Jesus spoke, performed miracles, and made his truth claims publicly and objectively. He established the meeting together of His followers for teaching, edification, and public proclamation. To meet together publicly and jointly confess our faith in a publicly, objectively crucified savior guards against creating and worshipping our “own personal Jesus.”
By holding to the objective, public statements of Jesus’ earthly ministry, by publicly receiving the objective elements of the Lord’s Supper, and by publicly and objectively being washed in baptism, we ultimately worship the historic, public, objective Jesus rather than a private, subjective “Jesus” of our own creation.
What this leads to, without fail, is not only replacing the real Jesus with one of your own creation, but replacing the public, objective gospel of Jesus ministry with your own, alternative gospel.
Let’s work through that.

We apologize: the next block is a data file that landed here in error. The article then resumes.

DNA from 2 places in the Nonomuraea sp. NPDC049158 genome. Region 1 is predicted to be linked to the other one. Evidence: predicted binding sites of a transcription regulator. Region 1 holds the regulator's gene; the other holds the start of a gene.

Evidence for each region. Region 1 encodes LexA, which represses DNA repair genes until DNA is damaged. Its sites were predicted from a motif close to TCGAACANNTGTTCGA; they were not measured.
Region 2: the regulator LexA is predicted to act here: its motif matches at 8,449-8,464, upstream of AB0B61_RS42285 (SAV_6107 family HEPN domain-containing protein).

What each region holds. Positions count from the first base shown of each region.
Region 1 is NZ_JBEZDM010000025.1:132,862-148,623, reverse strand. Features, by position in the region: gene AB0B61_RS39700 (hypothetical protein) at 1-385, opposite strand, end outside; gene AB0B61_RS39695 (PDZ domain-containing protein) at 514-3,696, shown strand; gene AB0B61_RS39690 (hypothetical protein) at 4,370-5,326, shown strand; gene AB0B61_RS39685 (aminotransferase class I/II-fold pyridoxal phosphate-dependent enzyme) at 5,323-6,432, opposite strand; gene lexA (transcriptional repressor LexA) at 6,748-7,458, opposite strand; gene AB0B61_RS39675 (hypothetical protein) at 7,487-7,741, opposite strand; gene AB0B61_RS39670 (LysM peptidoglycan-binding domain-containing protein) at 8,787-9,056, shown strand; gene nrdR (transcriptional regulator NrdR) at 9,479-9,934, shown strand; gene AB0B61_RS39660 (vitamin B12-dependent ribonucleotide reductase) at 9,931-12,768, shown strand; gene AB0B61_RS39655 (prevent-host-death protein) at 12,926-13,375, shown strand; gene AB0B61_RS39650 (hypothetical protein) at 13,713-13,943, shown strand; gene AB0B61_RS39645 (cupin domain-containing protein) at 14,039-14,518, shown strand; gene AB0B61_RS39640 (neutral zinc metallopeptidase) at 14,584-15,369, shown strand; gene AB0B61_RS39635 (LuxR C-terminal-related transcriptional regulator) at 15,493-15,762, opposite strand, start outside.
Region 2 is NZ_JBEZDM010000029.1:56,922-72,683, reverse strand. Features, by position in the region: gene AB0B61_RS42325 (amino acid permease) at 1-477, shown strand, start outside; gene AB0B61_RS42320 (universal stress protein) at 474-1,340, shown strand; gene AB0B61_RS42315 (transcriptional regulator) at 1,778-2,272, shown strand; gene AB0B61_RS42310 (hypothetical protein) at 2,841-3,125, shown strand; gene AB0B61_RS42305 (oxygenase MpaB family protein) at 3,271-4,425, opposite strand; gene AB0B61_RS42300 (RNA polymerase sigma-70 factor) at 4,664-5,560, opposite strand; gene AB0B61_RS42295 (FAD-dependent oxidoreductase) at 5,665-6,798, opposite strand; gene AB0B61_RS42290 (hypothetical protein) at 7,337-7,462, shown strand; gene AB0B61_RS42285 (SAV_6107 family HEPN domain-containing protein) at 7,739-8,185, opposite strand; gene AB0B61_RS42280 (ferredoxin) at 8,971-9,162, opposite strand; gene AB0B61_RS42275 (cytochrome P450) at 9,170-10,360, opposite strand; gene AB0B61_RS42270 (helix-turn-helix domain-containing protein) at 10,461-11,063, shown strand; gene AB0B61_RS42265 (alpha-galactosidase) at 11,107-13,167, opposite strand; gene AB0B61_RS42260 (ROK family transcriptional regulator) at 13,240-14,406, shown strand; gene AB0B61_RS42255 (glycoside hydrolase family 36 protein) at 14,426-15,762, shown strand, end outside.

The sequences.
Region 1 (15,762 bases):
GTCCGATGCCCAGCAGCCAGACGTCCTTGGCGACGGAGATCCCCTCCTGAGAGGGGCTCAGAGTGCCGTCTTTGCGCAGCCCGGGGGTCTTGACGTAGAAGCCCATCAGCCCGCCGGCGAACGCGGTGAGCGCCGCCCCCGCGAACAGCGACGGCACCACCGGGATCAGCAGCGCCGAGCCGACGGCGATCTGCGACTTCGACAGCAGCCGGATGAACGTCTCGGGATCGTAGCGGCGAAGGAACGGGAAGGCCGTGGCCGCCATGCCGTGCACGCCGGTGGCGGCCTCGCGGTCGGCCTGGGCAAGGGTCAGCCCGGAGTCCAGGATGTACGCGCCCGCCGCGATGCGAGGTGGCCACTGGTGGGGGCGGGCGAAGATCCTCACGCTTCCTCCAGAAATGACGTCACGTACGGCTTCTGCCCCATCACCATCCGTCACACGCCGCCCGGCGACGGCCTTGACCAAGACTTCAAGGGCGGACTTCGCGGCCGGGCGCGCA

So, you dig Jesus. You think he had some great messages about loving the underdog, the poor, the disenfranchised. You think he was a great moral teacher. But the whole “God” thing? The whole “only way” thing? Not so much. So what are you left with? “Love your neighbor as yourself.” So you replace Jesus stated purpose of coming to save people who do not, who cannot, love their neighbor as themselves with the very thing He said is impossible. Huh?
In closing, here’s the rub. Jesus taught and the church confesses that we have ALL failed and fallen short of this call to Love God with all our hearts and Love our neighbor as ourselves. Therefore, we believe and confess that it is only by grace through faith in Christ that we are forgiven. That’s the christian faith. That’s the christian “church”, that’s our “religion”.
This “spiritualism”? Your “own path”? You’ve simply replaced the religion of Jesus with one of your own making. And it ends up where ALL non-Christian religions end up; A religion of works and law rather than Jesus religion, a religion of grace.